Global indices have been hit hard since the outbreak of Covid-19 wreaked havoc in markets worldwide.
All MSCI indices were down by about 30% year-to-date towards the end of March as uncertainty continued and central banks and governments scrambled to mitigate the economic and social consequences.
In the words of Hortense Bioy, director of passive funds and sustainability research at Morningstar, “these are crazy times”.
It is a sentiment echoed across the asset management industry and beyond. Market volatility looks set to continue for the foreseeable future.
“When you’re invested in a market cap index fund or ETF, you feel the lows as well as the highs,” Bioy tells Funds Europe from her remote workstation. “With index funds, there is no protection,” she says.
Research by Lyxor Asset Management found that mutual funds and ETFs saw outflows across the board throughout the week ending March 20. A separate, timely report by Style Analytics claimed that active managers have outperformed passive strategies during market downturns over the past 25 years.
More than 1,000 actively managed US funds were analysed. Quality active managers not only beat passive investment during downturns, but their outperformance against the Russell 1000 index increased in relation to the scale of market losses.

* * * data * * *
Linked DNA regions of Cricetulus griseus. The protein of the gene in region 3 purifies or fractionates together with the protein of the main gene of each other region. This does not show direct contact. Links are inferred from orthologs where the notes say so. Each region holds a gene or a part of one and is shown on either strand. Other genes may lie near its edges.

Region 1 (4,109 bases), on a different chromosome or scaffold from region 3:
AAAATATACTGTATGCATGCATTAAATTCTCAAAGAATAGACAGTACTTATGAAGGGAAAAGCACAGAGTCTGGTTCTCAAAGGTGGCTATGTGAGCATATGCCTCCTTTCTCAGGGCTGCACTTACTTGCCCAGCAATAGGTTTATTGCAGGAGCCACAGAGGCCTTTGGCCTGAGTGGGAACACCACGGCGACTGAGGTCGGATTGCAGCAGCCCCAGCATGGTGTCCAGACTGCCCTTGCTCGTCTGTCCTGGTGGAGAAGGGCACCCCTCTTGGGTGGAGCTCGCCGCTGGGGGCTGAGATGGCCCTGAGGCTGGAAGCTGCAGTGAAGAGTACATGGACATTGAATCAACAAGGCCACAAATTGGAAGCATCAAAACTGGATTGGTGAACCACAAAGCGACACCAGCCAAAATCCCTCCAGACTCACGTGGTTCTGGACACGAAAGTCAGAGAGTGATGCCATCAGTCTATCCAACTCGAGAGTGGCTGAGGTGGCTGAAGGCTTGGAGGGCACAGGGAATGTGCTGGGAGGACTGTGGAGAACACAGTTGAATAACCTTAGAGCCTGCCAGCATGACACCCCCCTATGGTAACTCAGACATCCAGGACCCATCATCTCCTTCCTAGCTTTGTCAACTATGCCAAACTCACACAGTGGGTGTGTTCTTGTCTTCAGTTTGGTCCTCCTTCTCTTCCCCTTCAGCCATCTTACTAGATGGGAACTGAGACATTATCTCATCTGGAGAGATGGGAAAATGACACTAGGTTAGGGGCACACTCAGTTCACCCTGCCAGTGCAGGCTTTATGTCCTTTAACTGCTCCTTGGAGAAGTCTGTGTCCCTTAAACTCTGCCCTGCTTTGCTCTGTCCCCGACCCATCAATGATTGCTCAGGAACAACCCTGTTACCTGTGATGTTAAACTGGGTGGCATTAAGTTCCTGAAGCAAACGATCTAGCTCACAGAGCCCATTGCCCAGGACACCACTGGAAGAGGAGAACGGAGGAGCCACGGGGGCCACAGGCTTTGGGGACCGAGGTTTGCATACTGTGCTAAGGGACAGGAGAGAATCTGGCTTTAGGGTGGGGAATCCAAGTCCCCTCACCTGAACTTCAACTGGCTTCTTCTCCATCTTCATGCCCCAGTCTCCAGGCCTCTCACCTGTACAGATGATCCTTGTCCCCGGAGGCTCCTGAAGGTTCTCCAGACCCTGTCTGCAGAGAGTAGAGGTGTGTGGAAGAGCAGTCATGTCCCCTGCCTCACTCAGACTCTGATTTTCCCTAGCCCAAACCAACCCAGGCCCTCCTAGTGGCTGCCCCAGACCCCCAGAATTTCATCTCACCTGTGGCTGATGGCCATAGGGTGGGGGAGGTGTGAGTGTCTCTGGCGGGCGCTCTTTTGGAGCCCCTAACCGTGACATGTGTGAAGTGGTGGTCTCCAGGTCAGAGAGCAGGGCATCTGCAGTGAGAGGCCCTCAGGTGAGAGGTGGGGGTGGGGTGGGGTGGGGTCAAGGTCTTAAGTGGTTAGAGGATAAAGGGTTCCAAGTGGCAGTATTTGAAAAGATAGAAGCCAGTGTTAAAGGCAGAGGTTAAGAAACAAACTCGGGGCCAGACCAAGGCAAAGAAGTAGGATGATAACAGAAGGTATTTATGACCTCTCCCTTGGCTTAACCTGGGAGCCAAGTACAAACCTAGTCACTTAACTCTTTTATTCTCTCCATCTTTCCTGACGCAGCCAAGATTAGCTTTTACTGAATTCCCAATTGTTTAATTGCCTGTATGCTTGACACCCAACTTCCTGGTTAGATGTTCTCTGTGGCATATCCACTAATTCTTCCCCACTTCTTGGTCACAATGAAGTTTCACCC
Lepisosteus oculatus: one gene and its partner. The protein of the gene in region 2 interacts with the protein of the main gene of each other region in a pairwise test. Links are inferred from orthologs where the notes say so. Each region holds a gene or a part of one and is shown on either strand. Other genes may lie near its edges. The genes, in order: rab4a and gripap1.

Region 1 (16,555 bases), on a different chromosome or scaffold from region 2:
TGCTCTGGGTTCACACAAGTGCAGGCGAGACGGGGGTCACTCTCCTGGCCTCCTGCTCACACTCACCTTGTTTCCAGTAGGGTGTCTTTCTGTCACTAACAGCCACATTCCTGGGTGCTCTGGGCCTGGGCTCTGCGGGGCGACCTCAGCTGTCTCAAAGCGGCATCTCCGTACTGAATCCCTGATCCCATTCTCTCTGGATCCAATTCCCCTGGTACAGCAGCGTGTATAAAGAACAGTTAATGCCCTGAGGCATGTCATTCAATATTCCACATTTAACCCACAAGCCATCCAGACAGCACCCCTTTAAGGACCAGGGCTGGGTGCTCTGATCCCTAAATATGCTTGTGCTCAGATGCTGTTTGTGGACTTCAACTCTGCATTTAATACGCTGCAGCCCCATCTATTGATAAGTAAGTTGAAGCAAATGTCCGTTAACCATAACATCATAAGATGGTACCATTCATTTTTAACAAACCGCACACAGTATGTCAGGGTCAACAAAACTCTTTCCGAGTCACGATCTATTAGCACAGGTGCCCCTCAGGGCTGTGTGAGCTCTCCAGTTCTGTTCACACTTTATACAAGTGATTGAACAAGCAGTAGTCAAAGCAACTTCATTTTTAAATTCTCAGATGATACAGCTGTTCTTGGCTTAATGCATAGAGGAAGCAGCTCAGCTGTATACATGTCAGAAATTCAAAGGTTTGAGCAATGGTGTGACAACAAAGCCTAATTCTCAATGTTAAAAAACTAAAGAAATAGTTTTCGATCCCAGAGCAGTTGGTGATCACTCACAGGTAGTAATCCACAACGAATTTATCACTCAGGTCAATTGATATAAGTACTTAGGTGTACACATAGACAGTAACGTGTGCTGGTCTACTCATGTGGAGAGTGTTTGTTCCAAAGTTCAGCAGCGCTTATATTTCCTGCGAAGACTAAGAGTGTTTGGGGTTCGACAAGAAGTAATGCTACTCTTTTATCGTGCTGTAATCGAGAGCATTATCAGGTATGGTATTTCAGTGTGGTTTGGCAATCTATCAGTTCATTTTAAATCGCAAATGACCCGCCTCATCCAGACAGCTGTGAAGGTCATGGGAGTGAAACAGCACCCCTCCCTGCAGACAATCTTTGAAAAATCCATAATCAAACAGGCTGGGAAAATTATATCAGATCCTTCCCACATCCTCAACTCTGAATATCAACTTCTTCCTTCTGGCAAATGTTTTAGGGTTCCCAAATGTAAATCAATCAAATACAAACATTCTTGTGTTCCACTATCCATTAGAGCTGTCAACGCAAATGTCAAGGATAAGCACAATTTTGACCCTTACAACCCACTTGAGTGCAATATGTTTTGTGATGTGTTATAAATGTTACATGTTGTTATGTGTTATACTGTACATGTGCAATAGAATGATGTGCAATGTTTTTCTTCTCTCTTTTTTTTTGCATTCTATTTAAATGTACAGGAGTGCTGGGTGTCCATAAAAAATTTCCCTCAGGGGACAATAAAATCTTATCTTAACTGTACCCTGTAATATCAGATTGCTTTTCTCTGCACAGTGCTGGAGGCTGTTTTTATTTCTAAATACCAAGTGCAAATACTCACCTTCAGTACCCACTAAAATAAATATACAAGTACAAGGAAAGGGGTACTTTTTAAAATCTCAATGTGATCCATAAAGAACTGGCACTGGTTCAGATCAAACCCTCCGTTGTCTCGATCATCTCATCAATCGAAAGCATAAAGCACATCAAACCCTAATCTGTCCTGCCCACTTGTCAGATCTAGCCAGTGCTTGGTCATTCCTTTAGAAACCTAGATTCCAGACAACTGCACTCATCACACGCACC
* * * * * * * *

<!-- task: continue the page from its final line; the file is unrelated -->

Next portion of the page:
“There are advantages to active funds during a downturn as they can keep some cash and, with that cash, when the markets go up again they can take advantage of that [and] buy companies where they see opportunities,” Bioy says.
According to Tatjana Puhan, managing director and deputy chief investment officer of ‘anti-benchmark’ manager Tobam, the current market environment “is one that calls for index fund investors to take caution”.
“In the equity space, the current market evolution exacerbates the massive bets that benchmark indices have built up over recent years, notably in the IT and communication services sector. Stocks in these sectors were much less sensitive to the sell-off and continued to increase their weights in the market indices because they were sold less,” she says.
And if passive investors are, therefore, buying baskets of highly sought-after stocks, they are taking a higher risk than they might realise.
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